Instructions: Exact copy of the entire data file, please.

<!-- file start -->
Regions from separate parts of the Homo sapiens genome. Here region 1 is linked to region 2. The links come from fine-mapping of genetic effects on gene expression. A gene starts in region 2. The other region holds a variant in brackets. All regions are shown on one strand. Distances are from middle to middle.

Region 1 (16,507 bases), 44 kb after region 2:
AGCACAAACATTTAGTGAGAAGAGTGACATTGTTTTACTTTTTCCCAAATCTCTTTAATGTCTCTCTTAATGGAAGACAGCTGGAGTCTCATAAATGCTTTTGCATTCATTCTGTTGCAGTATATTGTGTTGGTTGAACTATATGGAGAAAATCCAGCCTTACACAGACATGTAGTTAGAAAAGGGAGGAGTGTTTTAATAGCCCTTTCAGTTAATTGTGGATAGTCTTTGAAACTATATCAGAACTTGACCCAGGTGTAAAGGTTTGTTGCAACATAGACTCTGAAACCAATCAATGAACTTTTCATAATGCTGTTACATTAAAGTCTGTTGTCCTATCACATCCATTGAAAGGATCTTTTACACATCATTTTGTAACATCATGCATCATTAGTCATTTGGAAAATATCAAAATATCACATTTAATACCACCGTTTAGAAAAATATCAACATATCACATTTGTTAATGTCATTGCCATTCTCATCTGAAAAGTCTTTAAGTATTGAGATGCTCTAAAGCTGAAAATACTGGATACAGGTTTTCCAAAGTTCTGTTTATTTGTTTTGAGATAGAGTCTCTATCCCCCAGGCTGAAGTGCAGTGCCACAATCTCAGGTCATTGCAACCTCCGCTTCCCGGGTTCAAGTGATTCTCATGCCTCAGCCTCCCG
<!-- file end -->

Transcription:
Regions from separate parts of the Homo sapiens genome. Here region 1 is linked to region 2. The links come from fine-mapping of genetic effects on gene expression. A gene starts in region 2. The other region holds a variant in brackets. All regions are shown on one strand. Distances are from middle to middle.

Region 1 (16,507 bases), 44 kb after region 2:
AGCACAAACATTTAGTGAGAAGAGTGACATTGTTTTACTTTTTCCCAAATCTCTTTAATGTCTCTCTTAATGGAAGACAGCTGGAGTCTCATAAATGCTTTTGCATTCATTCTGTTGCAGTATATTGTGTTGGTTGAACTATATGGAGAAAATCCAGCCTTACACAGACATGTAGTTAGAAAAGGGAGGAGTGTTTTAATAGCCCTTTCAGTTAATTGTGGATAGTCTTTGAAACTATATCAGAACTTGACCCAGGTGTAAAGGTTTGTTGCAACATAGACTCTGAAACCAATCAATGAACTTTTCATAATGCTGTTACATTAAAGTCTGTTGTCCTATCACATCCATTGAAAGGATCTTTTACACATCATTTTGTAACATCATGCATCATTAGTCATTTGGAAAATATCAAAATATCACATTTAATACCACCGTTTAGAAAAATATCAACATATCACATTTGTTAATGTCATTGCCATTCTCATCTGAAAAGTCTTTAAGTATTGAGATGCTCTAAAGCTGAAAATACTGGATACAGGTTTTCCAAAGTTCTGTTTATTTGTTTTGAGATAGAGTCTCTATCCCCCAGGCTGAAGTGCAGTGCCACAATCTCAGGTCATTGCAACCTCCGCTTCCCGGGTTCAAGTGATTCTCATGCCTCAGCCTCCCG